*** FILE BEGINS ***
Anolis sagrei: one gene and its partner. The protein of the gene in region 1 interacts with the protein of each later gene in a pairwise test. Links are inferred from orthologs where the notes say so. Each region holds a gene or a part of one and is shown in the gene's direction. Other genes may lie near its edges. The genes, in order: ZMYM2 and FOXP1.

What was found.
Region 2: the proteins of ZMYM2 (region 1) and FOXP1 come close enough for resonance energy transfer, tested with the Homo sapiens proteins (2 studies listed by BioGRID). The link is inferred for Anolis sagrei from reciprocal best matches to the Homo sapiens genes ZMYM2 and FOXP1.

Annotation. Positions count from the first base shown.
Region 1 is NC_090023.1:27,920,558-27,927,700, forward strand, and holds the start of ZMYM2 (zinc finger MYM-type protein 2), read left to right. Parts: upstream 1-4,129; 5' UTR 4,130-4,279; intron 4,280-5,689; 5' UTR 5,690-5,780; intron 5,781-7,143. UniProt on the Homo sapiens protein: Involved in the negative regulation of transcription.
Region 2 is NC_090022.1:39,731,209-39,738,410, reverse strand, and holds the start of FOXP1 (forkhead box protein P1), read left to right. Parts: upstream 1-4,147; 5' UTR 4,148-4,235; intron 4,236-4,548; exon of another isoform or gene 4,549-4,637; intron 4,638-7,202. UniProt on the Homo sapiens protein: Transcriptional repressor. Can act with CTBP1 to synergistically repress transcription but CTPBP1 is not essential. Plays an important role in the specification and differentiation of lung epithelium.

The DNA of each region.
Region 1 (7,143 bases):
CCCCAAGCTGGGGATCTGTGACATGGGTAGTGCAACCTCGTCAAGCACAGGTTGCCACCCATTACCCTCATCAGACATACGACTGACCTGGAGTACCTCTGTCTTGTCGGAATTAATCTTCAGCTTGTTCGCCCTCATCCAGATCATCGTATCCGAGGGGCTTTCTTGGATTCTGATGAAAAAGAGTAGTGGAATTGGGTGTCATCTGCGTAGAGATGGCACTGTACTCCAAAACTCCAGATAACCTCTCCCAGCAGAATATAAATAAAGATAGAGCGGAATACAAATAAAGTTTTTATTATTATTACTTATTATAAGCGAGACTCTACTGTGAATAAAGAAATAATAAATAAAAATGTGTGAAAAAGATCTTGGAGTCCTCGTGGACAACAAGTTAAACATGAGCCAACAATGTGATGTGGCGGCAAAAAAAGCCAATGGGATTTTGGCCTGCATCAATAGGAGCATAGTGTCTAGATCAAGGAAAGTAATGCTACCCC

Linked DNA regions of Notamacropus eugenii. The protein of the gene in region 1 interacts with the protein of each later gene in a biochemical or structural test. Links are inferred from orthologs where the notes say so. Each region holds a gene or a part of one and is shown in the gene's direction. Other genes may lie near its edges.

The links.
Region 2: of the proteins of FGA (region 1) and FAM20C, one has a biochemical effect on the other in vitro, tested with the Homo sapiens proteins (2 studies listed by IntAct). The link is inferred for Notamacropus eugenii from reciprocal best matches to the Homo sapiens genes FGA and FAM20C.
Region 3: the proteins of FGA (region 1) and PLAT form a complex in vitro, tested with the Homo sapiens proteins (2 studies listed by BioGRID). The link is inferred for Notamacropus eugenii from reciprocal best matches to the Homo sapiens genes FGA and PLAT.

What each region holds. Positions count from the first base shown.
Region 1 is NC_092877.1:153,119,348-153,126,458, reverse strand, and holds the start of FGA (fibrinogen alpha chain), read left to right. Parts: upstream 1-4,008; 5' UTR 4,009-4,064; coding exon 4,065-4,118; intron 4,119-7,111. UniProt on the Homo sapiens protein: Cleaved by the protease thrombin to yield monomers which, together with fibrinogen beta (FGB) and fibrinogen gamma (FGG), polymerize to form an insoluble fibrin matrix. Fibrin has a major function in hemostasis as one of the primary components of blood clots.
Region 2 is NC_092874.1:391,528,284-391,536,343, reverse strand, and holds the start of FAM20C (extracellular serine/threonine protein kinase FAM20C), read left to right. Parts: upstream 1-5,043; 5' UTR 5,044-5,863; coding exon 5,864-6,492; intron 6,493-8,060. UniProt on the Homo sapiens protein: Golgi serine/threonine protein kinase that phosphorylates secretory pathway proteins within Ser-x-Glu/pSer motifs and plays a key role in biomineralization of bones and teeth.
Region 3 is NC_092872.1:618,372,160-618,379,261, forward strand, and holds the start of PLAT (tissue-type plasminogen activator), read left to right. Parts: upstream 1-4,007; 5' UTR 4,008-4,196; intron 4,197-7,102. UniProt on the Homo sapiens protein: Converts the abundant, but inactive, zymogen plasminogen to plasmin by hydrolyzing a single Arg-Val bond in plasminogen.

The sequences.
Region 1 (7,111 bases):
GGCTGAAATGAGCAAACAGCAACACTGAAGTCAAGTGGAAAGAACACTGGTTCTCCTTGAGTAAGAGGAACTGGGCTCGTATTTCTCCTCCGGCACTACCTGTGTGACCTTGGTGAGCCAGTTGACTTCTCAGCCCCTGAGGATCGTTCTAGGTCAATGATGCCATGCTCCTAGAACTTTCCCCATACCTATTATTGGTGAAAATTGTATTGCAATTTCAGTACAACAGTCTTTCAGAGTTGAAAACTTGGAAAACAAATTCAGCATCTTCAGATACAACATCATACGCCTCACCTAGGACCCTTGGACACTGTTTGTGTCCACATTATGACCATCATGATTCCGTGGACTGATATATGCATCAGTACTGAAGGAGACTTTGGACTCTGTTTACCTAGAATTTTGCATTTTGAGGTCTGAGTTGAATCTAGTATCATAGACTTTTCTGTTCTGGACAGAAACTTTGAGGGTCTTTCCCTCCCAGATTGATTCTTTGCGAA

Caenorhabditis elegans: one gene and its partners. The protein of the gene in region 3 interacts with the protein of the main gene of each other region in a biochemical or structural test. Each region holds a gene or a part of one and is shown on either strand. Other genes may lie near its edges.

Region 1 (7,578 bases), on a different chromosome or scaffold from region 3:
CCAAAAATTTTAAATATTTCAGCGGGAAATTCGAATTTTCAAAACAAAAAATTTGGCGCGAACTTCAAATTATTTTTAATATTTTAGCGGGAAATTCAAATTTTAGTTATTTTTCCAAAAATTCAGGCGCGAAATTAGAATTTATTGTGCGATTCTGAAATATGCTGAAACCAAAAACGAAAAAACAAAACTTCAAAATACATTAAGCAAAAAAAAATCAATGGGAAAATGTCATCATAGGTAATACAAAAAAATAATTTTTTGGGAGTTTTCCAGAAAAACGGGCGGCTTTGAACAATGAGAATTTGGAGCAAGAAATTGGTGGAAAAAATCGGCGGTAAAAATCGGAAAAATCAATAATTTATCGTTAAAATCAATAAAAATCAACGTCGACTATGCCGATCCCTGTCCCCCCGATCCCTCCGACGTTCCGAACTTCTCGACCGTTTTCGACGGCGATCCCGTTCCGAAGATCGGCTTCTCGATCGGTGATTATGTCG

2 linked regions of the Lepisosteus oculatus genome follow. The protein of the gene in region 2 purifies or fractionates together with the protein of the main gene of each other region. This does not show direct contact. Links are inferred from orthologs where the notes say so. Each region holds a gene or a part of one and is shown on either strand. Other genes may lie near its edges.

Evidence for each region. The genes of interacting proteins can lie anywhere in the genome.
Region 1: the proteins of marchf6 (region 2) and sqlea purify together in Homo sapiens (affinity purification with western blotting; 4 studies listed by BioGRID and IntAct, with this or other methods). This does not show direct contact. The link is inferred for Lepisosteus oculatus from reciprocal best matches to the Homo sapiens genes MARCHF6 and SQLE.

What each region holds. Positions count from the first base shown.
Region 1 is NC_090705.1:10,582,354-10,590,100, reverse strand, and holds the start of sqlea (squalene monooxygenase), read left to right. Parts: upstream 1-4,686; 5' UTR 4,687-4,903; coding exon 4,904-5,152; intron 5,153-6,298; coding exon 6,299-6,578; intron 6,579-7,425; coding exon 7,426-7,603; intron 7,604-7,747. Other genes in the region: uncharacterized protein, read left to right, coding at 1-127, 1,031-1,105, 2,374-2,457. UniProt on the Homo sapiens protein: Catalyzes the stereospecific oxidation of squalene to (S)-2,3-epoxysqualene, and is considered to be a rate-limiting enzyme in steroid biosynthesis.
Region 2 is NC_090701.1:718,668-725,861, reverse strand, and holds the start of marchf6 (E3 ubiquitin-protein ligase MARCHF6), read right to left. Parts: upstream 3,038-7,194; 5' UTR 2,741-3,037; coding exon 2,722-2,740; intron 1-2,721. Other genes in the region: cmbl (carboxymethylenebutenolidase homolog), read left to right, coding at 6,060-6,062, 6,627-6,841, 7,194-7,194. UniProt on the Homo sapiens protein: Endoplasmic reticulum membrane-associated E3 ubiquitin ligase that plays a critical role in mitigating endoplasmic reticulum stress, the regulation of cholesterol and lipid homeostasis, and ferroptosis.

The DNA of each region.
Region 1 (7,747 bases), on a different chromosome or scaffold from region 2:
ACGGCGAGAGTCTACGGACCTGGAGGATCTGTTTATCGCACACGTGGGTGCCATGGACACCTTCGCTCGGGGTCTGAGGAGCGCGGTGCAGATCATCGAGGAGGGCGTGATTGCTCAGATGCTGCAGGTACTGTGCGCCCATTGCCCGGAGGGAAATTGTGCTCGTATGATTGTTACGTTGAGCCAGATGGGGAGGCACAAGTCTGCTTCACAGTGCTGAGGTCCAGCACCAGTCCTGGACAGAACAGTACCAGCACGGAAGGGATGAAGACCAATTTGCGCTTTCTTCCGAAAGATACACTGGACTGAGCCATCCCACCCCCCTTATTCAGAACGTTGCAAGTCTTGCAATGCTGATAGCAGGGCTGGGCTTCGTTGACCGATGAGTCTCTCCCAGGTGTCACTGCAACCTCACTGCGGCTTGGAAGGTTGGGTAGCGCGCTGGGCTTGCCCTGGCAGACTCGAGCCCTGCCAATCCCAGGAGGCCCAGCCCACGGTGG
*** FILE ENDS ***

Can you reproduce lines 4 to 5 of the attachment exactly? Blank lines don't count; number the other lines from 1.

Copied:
Annotation. Positions count from the first base shown.
Region 1 is NC_090023.1:27,920,558-27,927,700, forward strand, and holds the start of ZMYM2 (zinc finger MYM-type protein 2), read left to right. Parts: upstream 1-4,129; 5' UTR 4,130-4,279; intron 4,280-5,689; 5' UTR 5,690-5,780; intron 5,781-7,143. UniProt on the Homo sapiens protein: Involved in the negative regulation of transcription.